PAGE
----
Granville Island, the second most-visited tourist attraction in Canada after Niagara Falls, has a scenic location on False Creek across from downtown and tucked under Vancouver’s Granville Bridge. It’s claim to fame is a really well publicized covered food market.
Although many of the market vendors haven’t kept up with the maker-led revolution that’s torn through the rest of the Vancouver food scene, there’s still a certain je ne sais quoi about taking a boat there and reveling in the lively atmosphere. Other perks for families: a free water park, duck pond, and a Kids’ Market.
The most fun way to get to Granville Island is to hop on a rainbow water taxi. Vancouver’s vibrant fleet of Aquabus leave from Hornby Street in the West End every 5 minutes. If your small folk enjoy the boat ride as much as ours do, you may want to take a full 25 minute tour of all the False Creek ferry stops for a few dollars more, before disembarking at Granville Island.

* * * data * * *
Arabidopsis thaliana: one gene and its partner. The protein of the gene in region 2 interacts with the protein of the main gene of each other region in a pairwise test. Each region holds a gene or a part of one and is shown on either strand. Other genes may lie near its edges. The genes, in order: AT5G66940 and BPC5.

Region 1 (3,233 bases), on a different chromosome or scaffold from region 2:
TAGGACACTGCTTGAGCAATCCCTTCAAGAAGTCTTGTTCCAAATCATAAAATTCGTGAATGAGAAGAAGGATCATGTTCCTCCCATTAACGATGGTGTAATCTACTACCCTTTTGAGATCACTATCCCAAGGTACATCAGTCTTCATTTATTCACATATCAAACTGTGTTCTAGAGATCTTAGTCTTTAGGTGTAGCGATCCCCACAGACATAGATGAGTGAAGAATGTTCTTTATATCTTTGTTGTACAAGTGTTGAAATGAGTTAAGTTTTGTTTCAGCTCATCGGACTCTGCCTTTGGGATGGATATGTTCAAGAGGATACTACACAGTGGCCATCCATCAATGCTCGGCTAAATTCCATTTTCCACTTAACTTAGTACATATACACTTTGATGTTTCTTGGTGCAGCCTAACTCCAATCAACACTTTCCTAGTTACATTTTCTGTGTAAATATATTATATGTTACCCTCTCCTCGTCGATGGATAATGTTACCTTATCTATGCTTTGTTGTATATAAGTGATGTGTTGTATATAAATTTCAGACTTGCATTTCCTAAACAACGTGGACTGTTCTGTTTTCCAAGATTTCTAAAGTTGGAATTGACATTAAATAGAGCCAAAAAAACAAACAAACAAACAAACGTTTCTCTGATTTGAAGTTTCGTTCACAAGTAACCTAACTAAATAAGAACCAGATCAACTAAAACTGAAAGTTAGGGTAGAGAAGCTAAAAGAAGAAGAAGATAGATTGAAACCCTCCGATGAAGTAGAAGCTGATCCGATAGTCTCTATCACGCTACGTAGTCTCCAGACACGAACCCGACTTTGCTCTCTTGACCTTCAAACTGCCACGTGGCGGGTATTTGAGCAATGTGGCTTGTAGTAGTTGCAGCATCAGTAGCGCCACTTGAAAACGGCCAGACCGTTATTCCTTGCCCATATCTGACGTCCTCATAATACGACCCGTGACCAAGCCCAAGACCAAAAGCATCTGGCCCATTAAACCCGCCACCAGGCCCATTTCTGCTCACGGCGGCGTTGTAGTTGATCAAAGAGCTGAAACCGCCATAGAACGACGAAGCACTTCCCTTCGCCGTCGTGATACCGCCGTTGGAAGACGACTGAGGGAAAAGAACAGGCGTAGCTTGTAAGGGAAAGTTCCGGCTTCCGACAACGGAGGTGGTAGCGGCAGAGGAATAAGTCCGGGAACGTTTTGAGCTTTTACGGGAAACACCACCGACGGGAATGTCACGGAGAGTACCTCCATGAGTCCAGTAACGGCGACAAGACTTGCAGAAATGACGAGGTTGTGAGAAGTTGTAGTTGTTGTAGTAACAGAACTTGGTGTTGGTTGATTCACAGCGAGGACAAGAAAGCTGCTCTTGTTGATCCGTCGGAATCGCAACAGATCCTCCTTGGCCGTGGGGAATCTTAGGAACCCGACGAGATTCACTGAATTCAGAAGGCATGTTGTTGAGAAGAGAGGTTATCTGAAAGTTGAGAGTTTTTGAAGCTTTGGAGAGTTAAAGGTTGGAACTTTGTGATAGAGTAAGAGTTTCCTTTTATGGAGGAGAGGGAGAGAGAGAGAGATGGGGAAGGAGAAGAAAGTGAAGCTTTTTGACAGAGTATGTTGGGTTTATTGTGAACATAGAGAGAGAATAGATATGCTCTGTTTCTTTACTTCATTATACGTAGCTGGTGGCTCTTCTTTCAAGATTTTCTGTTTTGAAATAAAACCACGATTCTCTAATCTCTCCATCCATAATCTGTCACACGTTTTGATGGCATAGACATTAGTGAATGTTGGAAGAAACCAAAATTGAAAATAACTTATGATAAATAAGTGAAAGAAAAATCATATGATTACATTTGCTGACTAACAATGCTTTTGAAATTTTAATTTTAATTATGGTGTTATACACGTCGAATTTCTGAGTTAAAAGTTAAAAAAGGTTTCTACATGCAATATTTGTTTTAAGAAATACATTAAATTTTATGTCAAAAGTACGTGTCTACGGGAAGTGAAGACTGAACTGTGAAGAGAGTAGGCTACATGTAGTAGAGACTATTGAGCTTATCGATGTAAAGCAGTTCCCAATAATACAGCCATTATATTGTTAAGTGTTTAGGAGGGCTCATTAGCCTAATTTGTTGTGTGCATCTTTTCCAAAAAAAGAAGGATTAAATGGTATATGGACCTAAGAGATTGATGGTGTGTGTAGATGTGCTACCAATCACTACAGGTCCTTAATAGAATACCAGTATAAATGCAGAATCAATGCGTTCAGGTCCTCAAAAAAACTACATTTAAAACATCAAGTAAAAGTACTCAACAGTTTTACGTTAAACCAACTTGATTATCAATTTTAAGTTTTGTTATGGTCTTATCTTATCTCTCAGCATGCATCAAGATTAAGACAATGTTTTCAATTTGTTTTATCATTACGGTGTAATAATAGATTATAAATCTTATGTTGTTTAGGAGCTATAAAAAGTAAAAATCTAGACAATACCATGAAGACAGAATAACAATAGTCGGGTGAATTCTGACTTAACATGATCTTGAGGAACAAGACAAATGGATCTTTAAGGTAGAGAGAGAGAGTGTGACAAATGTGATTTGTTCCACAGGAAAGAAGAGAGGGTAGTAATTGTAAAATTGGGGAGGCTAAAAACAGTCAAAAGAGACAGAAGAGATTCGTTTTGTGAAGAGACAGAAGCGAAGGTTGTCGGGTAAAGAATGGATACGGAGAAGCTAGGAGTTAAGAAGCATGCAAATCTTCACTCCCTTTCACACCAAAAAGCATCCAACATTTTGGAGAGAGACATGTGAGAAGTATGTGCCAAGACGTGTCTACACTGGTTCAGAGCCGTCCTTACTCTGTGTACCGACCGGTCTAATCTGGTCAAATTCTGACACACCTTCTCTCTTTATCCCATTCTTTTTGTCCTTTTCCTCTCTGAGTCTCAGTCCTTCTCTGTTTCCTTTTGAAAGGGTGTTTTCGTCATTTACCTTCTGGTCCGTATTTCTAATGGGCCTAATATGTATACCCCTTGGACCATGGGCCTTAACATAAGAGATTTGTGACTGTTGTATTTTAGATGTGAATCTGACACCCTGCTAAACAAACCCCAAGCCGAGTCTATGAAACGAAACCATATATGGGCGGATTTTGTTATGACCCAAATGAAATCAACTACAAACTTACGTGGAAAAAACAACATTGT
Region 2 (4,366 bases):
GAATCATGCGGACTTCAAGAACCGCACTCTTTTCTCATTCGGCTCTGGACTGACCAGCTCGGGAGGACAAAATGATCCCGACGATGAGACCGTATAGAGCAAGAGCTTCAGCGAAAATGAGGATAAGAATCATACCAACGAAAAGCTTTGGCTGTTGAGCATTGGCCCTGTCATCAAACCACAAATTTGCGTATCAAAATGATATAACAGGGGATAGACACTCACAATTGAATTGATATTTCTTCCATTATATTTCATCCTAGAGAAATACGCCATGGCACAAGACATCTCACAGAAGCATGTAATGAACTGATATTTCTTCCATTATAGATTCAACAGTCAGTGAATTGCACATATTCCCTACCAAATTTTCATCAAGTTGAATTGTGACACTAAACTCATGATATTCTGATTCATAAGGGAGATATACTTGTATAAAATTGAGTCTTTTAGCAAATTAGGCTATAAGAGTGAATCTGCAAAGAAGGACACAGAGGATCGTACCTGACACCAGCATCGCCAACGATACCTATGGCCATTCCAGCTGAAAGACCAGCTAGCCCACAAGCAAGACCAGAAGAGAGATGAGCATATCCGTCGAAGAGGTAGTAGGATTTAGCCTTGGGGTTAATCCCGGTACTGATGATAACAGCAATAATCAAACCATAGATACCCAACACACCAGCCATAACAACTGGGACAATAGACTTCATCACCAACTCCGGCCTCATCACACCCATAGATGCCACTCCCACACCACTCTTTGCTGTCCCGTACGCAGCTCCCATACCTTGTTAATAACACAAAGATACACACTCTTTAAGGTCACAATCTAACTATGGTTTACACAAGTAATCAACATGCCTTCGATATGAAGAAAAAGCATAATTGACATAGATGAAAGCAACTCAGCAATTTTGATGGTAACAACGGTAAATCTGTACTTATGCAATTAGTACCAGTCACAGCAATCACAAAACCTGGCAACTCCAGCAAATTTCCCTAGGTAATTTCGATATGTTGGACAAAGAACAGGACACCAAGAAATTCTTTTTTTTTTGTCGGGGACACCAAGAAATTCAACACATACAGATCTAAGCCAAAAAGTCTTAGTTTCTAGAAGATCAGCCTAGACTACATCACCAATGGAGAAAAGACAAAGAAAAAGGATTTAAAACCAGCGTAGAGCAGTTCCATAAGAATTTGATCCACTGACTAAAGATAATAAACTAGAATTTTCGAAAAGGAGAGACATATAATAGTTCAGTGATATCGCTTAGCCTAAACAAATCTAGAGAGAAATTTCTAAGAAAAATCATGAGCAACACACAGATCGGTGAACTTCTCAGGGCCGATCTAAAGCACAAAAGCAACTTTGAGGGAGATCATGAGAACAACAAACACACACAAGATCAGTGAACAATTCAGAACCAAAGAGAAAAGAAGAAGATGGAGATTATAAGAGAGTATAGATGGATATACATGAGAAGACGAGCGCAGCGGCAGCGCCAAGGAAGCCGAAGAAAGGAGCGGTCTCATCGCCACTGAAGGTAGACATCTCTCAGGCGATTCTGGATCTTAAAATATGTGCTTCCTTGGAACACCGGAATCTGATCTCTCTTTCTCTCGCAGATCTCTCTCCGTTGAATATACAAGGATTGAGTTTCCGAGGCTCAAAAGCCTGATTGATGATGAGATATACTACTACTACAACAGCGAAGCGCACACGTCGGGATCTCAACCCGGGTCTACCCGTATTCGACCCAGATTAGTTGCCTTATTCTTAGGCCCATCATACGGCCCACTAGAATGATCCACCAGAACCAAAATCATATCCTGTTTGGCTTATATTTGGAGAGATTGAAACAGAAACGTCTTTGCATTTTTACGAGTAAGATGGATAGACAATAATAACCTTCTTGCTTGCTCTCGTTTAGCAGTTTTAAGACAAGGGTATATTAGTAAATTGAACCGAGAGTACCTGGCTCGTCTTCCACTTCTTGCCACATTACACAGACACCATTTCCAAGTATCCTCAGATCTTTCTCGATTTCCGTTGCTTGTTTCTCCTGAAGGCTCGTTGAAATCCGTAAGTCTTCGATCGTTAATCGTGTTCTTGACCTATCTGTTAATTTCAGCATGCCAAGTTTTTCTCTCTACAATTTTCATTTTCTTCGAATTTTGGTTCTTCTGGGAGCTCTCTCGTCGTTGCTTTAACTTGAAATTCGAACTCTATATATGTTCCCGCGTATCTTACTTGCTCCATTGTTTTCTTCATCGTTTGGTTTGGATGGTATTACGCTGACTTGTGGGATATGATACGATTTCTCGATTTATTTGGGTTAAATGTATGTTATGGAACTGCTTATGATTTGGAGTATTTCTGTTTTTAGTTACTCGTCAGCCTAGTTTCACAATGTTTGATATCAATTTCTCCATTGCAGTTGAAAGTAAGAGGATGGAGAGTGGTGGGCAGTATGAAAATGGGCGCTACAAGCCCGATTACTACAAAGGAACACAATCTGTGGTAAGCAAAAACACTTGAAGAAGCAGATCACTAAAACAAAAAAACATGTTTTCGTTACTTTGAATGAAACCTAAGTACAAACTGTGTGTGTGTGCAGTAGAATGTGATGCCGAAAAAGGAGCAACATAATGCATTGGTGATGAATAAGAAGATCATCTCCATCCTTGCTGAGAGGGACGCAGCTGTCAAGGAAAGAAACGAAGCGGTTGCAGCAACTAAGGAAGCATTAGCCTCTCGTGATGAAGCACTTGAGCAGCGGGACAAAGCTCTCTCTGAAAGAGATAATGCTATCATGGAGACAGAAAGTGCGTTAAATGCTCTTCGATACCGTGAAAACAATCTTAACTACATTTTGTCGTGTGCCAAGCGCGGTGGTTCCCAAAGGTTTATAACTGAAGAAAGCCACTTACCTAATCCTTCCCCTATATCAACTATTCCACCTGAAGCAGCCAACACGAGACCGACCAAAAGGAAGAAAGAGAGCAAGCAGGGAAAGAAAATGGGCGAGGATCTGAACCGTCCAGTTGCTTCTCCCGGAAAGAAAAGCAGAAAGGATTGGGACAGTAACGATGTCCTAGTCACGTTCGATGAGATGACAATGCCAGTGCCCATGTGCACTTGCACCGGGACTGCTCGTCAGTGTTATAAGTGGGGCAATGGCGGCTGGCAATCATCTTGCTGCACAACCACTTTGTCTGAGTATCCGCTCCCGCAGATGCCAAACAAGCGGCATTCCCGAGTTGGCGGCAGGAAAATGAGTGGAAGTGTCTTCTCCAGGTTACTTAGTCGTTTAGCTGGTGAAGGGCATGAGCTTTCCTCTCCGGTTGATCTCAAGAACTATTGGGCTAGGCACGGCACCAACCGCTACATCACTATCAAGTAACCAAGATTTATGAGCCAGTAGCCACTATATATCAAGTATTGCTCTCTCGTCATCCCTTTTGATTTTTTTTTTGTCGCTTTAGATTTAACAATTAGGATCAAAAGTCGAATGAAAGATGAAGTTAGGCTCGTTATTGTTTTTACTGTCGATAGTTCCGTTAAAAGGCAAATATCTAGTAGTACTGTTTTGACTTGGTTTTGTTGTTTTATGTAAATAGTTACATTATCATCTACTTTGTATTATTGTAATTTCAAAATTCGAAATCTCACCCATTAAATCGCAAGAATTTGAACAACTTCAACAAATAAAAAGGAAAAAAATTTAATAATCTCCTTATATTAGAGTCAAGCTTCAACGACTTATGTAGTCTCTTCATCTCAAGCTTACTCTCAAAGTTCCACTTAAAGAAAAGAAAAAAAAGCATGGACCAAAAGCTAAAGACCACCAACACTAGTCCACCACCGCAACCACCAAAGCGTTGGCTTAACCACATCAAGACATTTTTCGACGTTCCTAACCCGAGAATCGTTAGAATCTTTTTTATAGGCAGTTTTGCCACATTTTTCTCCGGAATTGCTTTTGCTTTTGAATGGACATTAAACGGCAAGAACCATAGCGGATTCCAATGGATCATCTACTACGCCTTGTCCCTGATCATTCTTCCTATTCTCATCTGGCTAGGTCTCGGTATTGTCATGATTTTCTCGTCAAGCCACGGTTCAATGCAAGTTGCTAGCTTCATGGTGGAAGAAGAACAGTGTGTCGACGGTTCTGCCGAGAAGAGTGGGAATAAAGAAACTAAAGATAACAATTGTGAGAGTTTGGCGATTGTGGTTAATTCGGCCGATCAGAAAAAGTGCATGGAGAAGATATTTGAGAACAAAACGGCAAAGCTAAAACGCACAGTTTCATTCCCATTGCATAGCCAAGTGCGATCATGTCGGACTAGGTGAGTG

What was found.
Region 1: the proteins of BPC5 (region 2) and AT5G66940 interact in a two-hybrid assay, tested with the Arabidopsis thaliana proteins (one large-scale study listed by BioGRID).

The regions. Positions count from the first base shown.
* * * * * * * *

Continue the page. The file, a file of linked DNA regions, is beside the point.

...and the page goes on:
Many aquabuses do take bikes, so again, hang onto your cycle because it will make getting to Kitsilano quick and easy.
As you approach the island on your aquabus, keep an eye out for Sea Village, an aquatic cul-de-sac of 13 brightly painted floating homes. Once you disembark, head to the vibrant Granville Island Public Market, a cliched but worth it stop with dozens of food vendors and craftsmen.
On your short walk over, don’t miss the neon 23-metre mural “Giants” painted on Granville Island’s concrete silos by Brazilian street artists OSGEMEOS.
Completed in late 2014, the public art shows where Vancouver is heading and highlights one of the last shreds of evidence of this tourist destination’s industrial past. It’s visible from Johnston Street between the sea bus landing and the Burrard Bridge.
Hornby Street Waterfront, Theaquabus.com